About podcast analytics and why we shouldn’t be surprised by the results
By Miranda Katz in Wired, a good summary of the great results podcasters have seen now that Apple is sharing podcast analytics data:
It’s absolutely crazy that the biggest platform for podcasting has, until now, not provided any real data to creators. Instead, we have had to cobble together third party trackers and rely on data from smaller platforms to get any insight at all into the audience. Now that Apple’s Podcast Analytics has launched in beta, what are the results? For the most part, podcasters are seeing that their audience is sticking around for 80-90 per cent of episodes regardless of length. Three thoughts about this…
The results are not surprising
For anyone who knows how to build a media brand, there is nothing new to see here. The most successful media properties are the result of personalities who create something genuine and authentic, with a unique voice. That product connects with audiences because everyone recognizes quality. The playbook has been the same forever. From newspaper columnists to radio personalities to evening TV news anchors to YouTube stars. Podcasting has so far been a labour of love. It shows in the quality and proven by the engagement numbers.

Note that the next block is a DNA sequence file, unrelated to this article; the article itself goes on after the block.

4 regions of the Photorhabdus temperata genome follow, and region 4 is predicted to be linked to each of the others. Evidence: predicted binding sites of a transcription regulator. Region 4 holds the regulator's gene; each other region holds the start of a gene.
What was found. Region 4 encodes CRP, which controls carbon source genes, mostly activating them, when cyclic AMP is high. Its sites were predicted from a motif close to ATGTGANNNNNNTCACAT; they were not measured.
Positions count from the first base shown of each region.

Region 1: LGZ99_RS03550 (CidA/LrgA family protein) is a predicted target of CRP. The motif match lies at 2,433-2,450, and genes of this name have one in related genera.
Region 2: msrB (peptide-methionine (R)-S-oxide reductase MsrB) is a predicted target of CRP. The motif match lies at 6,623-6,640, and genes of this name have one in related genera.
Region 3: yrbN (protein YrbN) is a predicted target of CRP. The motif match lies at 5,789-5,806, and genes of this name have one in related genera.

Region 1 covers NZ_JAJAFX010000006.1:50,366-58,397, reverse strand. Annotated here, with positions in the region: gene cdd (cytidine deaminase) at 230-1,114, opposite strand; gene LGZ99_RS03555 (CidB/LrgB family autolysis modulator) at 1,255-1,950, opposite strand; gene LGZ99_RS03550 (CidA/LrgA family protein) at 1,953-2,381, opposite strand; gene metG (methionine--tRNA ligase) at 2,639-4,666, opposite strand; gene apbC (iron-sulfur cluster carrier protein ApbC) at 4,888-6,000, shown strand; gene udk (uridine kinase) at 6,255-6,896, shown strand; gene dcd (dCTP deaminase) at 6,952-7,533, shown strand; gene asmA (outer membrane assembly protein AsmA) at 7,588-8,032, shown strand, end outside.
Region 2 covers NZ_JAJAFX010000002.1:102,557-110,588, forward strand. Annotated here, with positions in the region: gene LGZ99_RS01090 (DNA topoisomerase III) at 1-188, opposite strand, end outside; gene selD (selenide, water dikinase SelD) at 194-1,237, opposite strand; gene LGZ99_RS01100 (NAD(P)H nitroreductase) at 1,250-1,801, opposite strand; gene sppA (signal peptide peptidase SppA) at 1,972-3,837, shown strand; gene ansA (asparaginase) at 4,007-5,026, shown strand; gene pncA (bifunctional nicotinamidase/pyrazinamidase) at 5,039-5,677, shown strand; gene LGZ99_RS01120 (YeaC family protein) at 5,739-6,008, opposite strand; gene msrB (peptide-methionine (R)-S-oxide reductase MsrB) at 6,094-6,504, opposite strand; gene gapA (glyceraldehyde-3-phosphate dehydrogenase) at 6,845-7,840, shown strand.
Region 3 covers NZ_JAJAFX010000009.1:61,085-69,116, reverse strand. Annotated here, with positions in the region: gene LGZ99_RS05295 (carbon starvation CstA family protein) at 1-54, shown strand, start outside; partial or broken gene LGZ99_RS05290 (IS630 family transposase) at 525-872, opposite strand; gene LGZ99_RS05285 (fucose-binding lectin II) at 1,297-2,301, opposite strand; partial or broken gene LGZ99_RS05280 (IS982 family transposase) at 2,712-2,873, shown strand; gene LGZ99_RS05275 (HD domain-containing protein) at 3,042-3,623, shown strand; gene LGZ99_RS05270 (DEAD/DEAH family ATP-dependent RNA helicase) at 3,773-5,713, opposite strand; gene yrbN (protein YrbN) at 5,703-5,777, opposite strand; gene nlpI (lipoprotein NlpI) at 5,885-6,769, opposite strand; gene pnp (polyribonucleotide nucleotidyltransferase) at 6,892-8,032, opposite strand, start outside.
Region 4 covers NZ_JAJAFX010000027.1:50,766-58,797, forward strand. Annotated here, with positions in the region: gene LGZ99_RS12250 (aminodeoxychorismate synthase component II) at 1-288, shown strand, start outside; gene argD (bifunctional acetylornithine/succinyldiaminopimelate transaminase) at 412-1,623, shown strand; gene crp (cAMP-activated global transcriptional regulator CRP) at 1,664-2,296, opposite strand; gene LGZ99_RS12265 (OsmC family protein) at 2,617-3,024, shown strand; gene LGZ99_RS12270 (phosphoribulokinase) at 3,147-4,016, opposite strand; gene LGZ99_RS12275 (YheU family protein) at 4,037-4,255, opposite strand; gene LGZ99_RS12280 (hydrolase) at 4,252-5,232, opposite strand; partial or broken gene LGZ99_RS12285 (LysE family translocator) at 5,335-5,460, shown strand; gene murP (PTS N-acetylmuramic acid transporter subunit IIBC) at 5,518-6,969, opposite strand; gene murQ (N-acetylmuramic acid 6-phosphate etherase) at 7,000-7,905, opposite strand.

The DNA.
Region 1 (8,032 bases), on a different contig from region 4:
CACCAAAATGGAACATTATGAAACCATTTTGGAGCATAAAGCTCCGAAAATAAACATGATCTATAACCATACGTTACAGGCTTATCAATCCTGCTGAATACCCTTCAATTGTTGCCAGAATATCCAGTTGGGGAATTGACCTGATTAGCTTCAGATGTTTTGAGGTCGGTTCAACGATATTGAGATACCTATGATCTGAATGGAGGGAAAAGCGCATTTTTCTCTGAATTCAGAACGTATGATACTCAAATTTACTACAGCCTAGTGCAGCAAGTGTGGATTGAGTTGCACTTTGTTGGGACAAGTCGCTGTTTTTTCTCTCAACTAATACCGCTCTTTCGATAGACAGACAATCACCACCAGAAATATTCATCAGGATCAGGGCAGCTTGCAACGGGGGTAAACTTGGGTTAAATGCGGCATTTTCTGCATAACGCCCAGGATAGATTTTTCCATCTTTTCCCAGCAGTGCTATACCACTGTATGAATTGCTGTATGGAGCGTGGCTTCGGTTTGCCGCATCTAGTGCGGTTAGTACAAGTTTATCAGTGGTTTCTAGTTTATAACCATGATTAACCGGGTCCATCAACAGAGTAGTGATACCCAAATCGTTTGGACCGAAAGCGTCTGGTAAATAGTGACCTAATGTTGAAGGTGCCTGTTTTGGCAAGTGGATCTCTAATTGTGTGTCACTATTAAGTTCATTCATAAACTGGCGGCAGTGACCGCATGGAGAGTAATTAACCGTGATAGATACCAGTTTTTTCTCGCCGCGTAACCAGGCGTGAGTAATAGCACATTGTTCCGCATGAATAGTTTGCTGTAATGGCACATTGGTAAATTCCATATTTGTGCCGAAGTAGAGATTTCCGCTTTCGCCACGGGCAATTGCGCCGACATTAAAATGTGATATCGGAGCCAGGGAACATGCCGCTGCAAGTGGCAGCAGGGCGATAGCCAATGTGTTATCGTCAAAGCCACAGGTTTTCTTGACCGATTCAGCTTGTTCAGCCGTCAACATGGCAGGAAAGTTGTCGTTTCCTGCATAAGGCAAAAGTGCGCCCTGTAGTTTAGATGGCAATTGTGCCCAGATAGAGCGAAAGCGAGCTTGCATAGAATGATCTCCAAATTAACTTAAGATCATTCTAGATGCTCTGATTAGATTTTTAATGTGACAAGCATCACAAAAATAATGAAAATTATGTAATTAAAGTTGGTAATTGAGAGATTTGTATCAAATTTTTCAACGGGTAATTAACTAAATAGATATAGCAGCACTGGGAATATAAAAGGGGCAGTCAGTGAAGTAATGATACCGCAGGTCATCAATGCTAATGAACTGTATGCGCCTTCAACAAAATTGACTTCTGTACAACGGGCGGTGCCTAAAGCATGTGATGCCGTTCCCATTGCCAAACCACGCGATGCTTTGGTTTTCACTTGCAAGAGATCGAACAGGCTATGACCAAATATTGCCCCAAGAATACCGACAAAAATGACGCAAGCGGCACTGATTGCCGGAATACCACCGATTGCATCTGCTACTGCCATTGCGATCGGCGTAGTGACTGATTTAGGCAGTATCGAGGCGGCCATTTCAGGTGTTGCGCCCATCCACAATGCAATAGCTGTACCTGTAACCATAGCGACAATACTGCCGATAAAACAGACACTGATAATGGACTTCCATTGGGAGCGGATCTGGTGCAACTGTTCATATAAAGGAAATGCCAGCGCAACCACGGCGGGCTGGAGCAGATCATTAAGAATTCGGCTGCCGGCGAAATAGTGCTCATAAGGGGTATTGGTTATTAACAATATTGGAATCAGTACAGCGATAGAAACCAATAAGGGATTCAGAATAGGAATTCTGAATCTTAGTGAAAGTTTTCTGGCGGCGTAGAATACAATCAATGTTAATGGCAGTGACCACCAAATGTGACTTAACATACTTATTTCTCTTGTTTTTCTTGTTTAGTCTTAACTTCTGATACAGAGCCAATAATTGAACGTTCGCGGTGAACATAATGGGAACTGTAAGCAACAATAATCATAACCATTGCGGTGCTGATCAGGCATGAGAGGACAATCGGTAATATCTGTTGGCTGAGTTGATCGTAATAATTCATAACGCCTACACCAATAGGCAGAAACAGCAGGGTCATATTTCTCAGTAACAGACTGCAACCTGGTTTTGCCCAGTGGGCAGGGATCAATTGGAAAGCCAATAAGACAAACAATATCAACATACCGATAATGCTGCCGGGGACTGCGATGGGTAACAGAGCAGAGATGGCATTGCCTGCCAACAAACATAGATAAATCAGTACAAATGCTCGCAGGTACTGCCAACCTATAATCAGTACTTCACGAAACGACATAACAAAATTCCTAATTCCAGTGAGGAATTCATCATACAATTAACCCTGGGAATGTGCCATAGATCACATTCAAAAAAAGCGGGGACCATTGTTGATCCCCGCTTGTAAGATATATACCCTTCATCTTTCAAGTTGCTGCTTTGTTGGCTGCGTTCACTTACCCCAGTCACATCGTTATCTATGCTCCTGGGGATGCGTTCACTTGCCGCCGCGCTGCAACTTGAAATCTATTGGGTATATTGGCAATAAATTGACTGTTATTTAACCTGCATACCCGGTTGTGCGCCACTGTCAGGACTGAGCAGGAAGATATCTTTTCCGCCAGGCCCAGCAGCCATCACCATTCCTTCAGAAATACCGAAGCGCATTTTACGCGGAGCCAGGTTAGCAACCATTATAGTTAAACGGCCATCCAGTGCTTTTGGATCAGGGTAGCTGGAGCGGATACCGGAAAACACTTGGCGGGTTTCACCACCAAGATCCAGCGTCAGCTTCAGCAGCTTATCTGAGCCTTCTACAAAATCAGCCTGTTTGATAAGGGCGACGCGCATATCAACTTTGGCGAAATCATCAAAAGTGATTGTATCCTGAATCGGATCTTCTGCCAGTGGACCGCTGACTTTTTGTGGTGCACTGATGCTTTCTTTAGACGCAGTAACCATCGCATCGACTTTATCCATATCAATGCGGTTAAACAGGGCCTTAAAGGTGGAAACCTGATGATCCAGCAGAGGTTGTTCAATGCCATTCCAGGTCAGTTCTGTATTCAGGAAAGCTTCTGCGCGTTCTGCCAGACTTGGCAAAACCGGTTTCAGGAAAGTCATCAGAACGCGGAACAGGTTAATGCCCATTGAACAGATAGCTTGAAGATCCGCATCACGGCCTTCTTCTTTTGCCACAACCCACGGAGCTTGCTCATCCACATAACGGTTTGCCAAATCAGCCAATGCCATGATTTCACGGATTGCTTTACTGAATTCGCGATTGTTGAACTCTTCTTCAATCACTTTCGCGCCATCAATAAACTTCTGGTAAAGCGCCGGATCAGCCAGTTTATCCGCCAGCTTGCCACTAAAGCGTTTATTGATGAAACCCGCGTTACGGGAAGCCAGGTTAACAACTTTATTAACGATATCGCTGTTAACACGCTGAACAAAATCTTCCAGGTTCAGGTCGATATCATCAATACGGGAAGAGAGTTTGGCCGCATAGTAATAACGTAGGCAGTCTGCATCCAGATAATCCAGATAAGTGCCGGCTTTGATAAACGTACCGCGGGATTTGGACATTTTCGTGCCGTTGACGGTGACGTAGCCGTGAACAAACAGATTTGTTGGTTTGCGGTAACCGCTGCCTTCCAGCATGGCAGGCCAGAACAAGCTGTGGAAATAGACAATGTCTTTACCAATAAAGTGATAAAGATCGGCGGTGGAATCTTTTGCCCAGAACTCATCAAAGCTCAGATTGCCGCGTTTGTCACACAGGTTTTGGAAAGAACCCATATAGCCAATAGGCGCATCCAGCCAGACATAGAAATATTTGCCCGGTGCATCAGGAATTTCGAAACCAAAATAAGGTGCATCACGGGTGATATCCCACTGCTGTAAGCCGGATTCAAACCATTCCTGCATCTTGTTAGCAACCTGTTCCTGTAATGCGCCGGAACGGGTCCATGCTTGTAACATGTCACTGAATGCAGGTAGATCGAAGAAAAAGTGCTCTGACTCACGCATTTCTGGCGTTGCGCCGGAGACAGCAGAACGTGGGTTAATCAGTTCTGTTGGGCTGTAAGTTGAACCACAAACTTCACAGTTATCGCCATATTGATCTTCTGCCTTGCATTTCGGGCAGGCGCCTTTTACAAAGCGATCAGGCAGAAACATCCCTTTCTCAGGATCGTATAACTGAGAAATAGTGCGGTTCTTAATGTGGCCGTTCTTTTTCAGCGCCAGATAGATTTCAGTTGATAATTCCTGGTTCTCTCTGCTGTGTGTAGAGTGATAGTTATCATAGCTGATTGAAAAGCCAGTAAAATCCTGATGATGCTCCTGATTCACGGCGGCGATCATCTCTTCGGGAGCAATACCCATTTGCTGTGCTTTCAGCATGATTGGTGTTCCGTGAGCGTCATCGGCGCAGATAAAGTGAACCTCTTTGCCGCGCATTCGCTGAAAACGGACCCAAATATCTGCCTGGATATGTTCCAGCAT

Build and attract = monetize
The successful order is a) create the thing b) attract a following and c) monetize but all too often when considering to start a new media project, producers start in the reverse order (“what will make us money?”). And this is why they struggle against the current and fail. I have felt the daily pressure to produce the next big hit, but the lesson over and over is that it can’t be rushed. I’m not saying you can’t start with the question of what topics will attract a mass audience. But the product itself needs to be approached by someone who knows their stuff and has a unique perspective. Otherwise the audience will call B.S. every time and you’ll be back at the drawing board.
The system can’t be gamed
No way to artificially inflate pageviews or video views. The podcast audience needs to work a bit more — than say a web browsing audience — to get their reward and because of that, they won’t put up with an inferior product for very long. But that’s good for everyone in the value chain from listeners to sponsors.